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This is Roald Tweet on Rock Island.

Crystal radio receiver. If those words don't open a floodgate of memories, then you are too young to have been a child in the 1930s and 40s. Back then, it was one of the rites of passage to build your own radio set.

I came across those words the other day in a reminiscence by Kenneth Norcross of Orion, Illinois. His description of building such a radio in the 1930s as a boy in Orion made me want to drop what I was doing, rush down to Trevor's Tru Value Hardware for a hundred feet of thin enameled wire, a three-inch cardboard tube, a cat's whisker, and a crystal, and return to boyhood.

As Norcross described how he and his friends ever so slowly wound the wire around the tube to make an inductance coil, careful to not scratch any enamel off and short the wire, I could feel and even smell the enamel. I remembered the crystal and the cat whisker suspended above it to tune in stations.

My memory raced ahead of his words. There I was, climbing thirty feet up the tall evergreen tree in our back yard to install the 100-foot antenna between the tree and the house. Now, I was putting the headphones on, and listening intently while trying to find just the right point to place the cat whisker on the crystal. Then, by magic, for there were no batteries to power a crystal radio, the first faint scratchy sounds of a radio station.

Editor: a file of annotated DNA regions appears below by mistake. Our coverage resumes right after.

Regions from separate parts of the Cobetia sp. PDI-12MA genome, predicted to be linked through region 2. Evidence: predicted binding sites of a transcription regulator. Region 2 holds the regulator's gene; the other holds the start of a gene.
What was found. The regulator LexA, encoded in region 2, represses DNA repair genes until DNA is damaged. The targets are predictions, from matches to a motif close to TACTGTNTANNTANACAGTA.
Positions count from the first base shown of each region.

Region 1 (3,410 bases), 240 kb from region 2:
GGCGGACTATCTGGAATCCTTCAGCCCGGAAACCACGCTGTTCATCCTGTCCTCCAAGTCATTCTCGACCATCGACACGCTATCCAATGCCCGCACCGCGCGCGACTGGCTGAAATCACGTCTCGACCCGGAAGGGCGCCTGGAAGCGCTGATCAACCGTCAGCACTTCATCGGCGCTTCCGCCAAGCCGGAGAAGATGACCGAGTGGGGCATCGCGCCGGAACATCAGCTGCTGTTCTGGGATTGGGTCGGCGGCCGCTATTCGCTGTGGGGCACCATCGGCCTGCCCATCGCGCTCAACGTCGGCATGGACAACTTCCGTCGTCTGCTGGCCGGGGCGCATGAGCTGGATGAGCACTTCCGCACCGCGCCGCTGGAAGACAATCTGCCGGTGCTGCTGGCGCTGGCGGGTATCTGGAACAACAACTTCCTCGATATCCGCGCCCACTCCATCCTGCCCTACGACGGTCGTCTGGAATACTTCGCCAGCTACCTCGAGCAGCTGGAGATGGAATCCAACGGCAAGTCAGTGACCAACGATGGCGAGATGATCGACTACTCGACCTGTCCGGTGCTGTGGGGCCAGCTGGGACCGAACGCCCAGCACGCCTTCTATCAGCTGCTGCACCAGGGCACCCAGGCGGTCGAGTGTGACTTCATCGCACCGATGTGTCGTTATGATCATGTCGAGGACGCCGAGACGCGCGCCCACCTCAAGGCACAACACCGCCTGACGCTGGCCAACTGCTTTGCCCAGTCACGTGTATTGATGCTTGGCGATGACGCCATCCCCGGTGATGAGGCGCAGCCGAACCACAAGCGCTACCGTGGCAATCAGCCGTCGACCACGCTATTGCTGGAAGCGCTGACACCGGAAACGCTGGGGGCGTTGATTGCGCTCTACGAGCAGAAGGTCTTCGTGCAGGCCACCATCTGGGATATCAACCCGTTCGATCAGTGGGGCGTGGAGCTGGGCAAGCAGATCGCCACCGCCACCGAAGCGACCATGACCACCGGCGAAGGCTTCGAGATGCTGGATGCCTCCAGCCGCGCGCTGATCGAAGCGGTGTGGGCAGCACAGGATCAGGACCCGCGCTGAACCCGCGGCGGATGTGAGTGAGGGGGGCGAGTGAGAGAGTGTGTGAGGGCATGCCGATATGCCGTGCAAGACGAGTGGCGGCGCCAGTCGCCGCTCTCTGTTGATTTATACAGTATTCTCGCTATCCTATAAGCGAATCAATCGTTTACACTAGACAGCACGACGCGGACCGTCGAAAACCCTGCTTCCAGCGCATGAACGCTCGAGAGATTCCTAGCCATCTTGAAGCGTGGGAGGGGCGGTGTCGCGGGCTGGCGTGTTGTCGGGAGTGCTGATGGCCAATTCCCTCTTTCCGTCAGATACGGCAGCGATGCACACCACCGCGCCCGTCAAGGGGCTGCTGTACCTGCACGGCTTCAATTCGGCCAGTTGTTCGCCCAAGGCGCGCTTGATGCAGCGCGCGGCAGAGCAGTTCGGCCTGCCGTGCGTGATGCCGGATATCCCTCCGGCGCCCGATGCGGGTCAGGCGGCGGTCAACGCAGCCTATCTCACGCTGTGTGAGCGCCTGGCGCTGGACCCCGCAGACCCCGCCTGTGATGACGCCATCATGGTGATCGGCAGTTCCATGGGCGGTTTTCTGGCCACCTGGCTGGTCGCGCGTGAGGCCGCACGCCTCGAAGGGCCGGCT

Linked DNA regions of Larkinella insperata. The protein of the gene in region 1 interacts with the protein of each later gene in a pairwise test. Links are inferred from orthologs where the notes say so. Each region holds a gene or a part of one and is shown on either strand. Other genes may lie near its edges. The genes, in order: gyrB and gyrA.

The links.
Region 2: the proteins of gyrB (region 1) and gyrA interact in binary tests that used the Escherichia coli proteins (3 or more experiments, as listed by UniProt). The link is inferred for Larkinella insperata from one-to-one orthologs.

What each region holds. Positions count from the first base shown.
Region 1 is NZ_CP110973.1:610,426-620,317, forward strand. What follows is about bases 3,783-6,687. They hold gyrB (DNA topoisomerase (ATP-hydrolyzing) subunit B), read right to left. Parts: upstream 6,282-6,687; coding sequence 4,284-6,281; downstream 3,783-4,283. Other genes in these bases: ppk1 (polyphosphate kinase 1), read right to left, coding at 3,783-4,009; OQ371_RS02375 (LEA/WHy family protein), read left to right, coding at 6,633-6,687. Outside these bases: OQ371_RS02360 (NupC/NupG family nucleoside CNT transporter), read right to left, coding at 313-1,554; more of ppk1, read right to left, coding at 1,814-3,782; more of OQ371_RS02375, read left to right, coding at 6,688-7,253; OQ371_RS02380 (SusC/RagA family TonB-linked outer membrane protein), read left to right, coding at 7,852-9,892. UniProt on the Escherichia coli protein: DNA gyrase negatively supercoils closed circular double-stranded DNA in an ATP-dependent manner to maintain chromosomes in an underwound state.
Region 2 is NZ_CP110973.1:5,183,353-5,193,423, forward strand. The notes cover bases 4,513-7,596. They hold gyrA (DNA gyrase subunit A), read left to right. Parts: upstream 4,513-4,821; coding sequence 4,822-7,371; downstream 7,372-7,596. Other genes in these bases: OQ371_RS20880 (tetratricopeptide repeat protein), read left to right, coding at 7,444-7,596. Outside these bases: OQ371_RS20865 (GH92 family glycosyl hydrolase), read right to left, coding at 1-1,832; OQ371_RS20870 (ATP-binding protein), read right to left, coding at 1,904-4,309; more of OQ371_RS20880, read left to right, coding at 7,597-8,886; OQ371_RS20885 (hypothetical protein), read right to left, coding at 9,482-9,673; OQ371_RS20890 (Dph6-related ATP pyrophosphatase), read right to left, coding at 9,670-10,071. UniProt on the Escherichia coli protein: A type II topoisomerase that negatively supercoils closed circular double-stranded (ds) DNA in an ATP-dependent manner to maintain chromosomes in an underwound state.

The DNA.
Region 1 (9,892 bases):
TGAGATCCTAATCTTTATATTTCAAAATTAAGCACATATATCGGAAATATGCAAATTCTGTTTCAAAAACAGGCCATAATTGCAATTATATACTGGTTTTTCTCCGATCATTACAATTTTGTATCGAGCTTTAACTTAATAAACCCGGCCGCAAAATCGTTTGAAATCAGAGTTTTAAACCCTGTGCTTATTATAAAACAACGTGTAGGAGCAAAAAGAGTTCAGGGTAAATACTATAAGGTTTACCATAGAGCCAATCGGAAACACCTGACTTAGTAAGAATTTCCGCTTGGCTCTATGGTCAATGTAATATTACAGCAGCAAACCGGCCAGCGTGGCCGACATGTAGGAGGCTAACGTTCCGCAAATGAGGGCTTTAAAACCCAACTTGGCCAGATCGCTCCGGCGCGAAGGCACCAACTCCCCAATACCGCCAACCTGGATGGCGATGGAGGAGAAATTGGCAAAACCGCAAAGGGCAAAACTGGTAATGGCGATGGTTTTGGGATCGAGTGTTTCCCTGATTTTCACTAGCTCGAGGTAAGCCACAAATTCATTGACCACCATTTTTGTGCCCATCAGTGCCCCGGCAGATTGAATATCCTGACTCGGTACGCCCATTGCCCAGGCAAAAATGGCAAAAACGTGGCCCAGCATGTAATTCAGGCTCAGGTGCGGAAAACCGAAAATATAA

For Mr. Norcross, these stations were the new WOC in Davenport, Iowa, and WHBF in Rock Island, just north of Orion. He recalled rushing home from school for lunch to listen to the chimes played each day at twelve on WOC.

A crystal radio was simple and crude, barely able to pull in stations from more than twenty miles away, but it had one advantage over the boom box from Best Buy: it was homemade, as were most objects in our childhood world: stilts and scooters and gliders. We built the crystal radio with our own hands, and it worked. It worked.

I interpret Kenneth Norcross's scrap of paper as an invitation to join him in play. I need to get to the hardware store before it closes and see if they have wire and a cat whisker squirreled away in some forgotten corner. I can't resist, I'm going to drop everything and…

Rock Island Lines with Roald Tweet is underwritten by the Scott County Regional Authority, with additional funding from the Illinois Arts Council and Augustana College, Rock Island.

Beginning 1995, historian and folklorist Dr. Roald Tweet spun his stories of the Mississippi Valley to a devoted audience on WVIK. Dr. Tweet published three books as well as numerous literary articles and recorded segments of "Rock Island Lines." His inspiration was that "kidney-shaped limestone island plunked down in the middle of the Mississippi River," a logical site for a storyteller like Dr. Tweet.